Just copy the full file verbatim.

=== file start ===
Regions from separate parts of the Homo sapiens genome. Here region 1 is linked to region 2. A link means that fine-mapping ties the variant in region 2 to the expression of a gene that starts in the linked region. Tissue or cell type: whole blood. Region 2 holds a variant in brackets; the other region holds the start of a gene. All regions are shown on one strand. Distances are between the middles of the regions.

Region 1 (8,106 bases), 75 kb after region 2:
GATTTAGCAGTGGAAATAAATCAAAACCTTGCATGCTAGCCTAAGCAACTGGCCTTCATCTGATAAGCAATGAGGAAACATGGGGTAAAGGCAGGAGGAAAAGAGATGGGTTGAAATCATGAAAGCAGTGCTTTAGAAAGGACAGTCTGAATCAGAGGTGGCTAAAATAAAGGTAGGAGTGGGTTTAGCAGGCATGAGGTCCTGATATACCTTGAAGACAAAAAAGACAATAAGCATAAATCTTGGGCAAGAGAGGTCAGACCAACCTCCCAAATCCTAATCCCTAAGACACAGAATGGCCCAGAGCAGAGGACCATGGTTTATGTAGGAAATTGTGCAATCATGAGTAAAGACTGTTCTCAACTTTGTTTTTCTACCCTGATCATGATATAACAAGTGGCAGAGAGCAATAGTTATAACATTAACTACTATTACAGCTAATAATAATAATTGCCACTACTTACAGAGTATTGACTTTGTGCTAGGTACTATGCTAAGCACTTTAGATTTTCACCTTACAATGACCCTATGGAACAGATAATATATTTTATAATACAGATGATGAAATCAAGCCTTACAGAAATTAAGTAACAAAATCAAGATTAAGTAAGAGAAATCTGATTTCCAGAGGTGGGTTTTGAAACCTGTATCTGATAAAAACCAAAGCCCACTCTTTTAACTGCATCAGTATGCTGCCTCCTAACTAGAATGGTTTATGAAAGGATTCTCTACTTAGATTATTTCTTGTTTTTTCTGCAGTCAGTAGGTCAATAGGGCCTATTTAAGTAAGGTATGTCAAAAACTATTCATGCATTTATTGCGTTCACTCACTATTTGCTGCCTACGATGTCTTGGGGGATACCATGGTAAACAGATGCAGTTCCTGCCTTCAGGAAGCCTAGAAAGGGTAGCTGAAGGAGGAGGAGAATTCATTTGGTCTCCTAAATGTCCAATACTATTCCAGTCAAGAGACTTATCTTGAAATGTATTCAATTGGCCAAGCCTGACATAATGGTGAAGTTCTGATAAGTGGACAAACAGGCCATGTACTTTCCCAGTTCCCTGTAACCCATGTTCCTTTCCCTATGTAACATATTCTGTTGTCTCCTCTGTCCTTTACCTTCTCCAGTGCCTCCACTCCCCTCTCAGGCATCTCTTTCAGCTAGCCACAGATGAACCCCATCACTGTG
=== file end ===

Regions from separate parts of the Homo sapiens genome. Here region 1 is linked to region 2. A link means that fine-mapping ties the variant in region 2 to the expression of a gene that starts in the linked region. Tissue or cell type: whole blood. Region 2 holds a variant in brackets; the other region holds the start of a gene. All regions are shown on one strand. Distances are between the middles of the regions.

Region 1 (8,106 bases), 75 kb after region 2:
GATTTAGCAGTGGAAATAAATCAAAACCTTGCATGCTAGCCTAAGCAACTGGCCTTCATCTGATAAGCAATGAGGAAACATGGGGTAAAGGCAGGAGGAAAAGAGATGGGTTGAAATCATGAAAGCAGTGCTTTAGAAAGGACAGTCTGAATCAGAGGTGGCTAAAATAAAGGTAGGAGTGGGTTTAGCAGGCATGAGGTCCTGATATACCTTGAAGACAAAAAAGACAATAAGCATAAATCTTGGGCAAGAGAGGTCAGACCAACCTCCCAAATCCTAATCCCTAAGACACAGAATGGCCCAGAGCAGAGGACCATGGTTTATGTAGGAAATTGTGCAATCATGAGTAAAGACTGTTCTCAACTTTGTTTTTCTACCCTGATCATGATATAACAAGTGGCAGAGAGCAATAGTTATAACATTAACTACTATTACAGCTAATAATAATAATTGCCACTACTTACAGAGTATTGACTTTGTGCTAGGTACTATGCTAAGCACTTTAGATTTTCACCTTACAATGACCCTATGGAACAGATAATATATTTTATAATACAGATGATGAAATCAAGCCTTACAGAAATTAAGTAACAAAATCAAGATTAAGTAAGAGAAATCTGATTTCCAGAGGTGGGTTTTGAAACCTGTATCTGATAAAAACCAAAGCCCACTCTTTTAACTGCATCAGTATGCTGCCTCCTAACTAGAATGGTTTATGAAAGGATTCTCTACTTAGATTATTTCTTGTTTTTTCTGCAGTCAGTAGGTCAATAGGGCCTATTTAAGTAAGGTATGTCAAAAACTATTCATGCATTTATTGCGTTCACTCACTATTTGCTGCCTACGATGTCTTGGGGGATACCATGGTAAACAGATGCAGTTCCTGCCTTCAGGAAGCCTAGAAAGGGTAGCTGAAGGAGGAGGAGAATTCATTTGGTCTCCTAAATGTCCAATACTATTCCAGTCAAGAGACTTATCTTGAAATGTATTCAATTGGCCAAGCCTGACATAATGGTGAAGTTCTGATAAGTGGACAAACAGGCCATGTACTTTCCCAGTTCCCTGTAACCCATGTTCCTTTCCCTATGTAACATATTCTGTTGTCTCCTCTGTCCTTTACCTTCTCCAGTGCCTCCACTCCCCTCTCAGGCATCTCTTTCAGCTAGCCACAGATGAACCCCATCACTGTG